Ensuring a sustainable future for our industry has become the priority for Airbus and we are taking up this challenge with partners across the world and from across all sectors, Guillaume Faury said.

The new fleet will offer a significant reduction in fuel consumption and carbon emissions of up to 25 percent from day one and are all already certified for operation using 50 percent SAF.

The Australian Sustainable Aviation Fuel Partnership reflects the new level of partnership between Airbus and the Qantas Group and our firmly shared commitment to act as catalysts of change to ensure a bright future for our industry, said Guillaume Faury.

The partnership is initially for five years with options to extend the duration. Qantas’ financial contribution to the Australian Sustainable Aviation Fuel Partnership includes AU$50 million previously committed to the research and development of SAF in Australia.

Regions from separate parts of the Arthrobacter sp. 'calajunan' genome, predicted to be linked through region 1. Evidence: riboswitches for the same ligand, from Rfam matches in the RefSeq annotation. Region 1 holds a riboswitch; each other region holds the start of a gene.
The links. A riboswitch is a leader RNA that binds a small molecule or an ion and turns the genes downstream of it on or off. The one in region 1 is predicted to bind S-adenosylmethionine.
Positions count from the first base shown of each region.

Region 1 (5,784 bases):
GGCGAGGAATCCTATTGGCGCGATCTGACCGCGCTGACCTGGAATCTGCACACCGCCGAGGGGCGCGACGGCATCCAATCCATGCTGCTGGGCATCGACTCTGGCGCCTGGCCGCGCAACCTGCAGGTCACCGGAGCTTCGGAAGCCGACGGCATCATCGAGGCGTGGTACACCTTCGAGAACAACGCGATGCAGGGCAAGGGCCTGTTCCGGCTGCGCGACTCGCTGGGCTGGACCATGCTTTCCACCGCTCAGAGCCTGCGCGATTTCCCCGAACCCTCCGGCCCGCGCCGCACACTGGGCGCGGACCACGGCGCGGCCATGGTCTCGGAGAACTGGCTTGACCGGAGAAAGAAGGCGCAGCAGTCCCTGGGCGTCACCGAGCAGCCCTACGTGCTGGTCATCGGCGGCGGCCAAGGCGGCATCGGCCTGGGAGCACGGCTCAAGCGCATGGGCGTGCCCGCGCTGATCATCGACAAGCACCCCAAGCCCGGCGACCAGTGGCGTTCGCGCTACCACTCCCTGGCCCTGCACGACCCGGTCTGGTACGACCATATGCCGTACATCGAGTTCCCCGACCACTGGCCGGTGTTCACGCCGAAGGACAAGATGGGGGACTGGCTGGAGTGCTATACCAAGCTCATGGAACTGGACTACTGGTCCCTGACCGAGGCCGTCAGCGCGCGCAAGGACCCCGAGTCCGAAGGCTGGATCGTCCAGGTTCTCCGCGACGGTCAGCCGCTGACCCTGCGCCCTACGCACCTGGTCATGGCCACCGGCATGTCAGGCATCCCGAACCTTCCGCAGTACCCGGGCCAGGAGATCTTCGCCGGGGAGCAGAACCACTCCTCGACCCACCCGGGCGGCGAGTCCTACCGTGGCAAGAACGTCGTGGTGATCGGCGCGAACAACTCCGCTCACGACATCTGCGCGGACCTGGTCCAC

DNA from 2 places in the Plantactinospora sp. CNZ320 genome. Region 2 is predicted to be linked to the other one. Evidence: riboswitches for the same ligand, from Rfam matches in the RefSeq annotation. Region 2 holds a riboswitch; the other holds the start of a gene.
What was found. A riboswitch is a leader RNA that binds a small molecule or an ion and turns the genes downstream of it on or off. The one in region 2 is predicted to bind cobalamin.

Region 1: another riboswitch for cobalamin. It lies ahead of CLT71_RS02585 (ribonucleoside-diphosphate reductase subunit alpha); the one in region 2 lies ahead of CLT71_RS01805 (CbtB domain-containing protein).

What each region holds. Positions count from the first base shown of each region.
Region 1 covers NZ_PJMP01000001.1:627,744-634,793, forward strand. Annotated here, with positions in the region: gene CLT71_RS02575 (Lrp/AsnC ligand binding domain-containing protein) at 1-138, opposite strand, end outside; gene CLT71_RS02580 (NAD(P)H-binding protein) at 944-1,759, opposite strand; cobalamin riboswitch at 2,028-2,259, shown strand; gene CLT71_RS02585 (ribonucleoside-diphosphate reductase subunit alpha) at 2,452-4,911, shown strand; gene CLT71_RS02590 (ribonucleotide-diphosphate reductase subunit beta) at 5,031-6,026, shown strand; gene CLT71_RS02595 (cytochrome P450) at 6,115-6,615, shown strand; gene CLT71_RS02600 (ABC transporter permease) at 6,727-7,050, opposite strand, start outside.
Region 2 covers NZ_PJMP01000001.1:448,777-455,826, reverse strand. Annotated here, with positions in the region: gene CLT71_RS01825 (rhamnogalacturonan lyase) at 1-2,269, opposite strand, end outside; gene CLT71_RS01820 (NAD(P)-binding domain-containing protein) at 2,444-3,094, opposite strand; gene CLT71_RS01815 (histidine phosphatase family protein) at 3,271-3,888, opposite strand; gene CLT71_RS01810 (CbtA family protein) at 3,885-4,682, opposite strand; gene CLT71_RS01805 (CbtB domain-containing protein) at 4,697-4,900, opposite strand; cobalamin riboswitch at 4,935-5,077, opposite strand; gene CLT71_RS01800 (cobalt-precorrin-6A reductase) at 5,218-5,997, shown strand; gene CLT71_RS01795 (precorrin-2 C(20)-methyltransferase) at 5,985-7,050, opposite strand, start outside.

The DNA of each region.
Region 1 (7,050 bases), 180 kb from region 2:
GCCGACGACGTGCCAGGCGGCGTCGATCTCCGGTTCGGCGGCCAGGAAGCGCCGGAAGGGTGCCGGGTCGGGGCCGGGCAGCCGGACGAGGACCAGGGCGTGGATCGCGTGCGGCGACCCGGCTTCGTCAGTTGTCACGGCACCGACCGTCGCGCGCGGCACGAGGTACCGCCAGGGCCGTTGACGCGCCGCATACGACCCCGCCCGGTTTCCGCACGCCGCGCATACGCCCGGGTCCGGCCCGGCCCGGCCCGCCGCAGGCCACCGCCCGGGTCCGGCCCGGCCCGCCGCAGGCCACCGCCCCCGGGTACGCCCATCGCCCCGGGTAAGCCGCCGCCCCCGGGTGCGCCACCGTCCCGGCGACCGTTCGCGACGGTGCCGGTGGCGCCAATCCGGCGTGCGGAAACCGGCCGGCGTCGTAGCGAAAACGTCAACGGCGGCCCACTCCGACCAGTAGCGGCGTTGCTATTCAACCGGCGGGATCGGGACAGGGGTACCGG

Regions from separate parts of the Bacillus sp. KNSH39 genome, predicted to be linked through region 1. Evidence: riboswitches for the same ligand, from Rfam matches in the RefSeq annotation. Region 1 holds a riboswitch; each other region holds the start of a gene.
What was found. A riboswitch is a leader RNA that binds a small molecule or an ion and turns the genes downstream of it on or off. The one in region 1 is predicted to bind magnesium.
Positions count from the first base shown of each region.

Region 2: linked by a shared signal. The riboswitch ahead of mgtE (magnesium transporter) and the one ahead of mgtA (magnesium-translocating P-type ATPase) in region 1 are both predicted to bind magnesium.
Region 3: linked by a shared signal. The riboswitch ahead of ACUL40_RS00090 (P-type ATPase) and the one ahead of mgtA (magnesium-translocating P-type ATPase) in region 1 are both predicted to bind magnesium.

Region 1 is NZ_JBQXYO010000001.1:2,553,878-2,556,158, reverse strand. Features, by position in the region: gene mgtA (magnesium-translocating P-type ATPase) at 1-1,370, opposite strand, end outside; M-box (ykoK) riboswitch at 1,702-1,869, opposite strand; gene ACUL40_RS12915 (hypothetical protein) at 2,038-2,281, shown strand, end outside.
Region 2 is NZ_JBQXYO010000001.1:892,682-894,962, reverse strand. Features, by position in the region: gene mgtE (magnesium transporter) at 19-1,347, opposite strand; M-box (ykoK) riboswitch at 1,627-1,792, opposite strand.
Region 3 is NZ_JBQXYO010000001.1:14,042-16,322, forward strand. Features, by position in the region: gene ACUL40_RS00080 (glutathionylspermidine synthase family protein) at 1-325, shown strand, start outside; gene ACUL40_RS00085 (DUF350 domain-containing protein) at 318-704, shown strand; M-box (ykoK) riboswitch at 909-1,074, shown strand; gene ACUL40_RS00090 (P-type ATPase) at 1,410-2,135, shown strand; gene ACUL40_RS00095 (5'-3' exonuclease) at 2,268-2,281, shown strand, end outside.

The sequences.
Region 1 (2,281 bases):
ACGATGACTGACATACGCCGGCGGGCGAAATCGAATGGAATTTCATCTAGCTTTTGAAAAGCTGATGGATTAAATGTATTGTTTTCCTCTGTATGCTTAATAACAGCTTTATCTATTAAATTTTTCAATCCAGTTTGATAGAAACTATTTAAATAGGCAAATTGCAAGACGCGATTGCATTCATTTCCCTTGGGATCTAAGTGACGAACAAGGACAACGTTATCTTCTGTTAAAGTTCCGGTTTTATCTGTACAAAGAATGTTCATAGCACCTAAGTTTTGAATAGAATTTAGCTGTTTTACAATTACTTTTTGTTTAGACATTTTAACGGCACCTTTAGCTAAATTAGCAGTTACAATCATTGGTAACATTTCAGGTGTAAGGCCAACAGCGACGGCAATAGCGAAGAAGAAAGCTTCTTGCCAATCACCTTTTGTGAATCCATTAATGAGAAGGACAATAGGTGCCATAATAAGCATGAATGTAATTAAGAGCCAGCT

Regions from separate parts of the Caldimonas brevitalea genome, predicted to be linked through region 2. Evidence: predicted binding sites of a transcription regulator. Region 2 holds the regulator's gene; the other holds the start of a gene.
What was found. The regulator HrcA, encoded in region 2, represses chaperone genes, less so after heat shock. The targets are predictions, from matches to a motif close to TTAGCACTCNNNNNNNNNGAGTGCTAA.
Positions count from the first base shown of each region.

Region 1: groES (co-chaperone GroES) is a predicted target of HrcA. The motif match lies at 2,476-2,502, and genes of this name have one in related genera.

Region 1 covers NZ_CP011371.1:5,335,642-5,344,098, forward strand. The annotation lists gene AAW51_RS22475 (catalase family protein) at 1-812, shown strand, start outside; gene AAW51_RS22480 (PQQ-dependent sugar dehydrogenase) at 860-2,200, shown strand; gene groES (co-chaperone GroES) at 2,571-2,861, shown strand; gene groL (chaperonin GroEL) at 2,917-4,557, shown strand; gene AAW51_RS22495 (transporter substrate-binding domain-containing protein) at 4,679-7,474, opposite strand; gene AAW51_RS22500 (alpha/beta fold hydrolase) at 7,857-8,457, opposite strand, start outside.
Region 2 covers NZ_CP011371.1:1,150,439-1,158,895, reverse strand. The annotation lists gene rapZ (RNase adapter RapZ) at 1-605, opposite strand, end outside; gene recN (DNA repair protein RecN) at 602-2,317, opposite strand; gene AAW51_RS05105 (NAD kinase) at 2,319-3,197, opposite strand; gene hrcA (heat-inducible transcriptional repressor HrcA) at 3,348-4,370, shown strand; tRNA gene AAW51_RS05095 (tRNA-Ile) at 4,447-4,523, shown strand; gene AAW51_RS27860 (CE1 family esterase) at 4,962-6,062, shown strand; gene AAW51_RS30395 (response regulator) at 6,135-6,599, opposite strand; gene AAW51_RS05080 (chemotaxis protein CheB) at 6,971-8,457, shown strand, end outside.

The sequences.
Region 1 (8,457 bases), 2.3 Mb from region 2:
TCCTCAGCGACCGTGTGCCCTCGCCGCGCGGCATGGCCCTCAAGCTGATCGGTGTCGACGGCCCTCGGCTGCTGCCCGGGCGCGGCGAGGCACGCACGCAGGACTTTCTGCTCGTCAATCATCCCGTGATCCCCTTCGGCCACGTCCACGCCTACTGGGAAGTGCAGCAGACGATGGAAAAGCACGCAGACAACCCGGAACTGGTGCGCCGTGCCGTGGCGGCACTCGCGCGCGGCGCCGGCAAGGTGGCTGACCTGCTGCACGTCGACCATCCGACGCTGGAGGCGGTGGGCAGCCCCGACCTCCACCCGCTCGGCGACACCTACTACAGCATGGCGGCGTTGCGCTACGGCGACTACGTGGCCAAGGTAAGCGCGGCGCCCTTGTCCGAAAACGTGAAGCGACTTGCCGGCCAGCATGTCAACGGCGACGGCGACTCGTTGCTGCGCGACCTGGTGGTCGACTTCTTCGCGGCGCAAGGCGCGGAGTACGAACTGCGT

Pratt & Whitney, whose GTF engines were recently selected by Qantas for their new A220 and A320neo family aircraft, is also contributing to the venture.

The company supports the greater use of cleaner, alternative fuels including SAF, while continually advancing the efficiency of aircraft propulsion technology.

New offset program

Qantas has started a process of talking to its major corporate customers about their interest in accessing SAF offsets for their organization’s flying.

This input is shaping the design of a program that could also be extended to individuals in an expansion of the existing offsetting program Qantas already has in place.

This new program is expected to launch later this calendar year.

The aviation industry also needs the right policy settings in place to ensure the price of SAF comes down over time so that the cost of air travel doesn’t rise. We’ve had some encouraging discussions with the incoming Australian Government given their strong focus on emissions reduction and look forward to that progressing, ended Alan Joyce.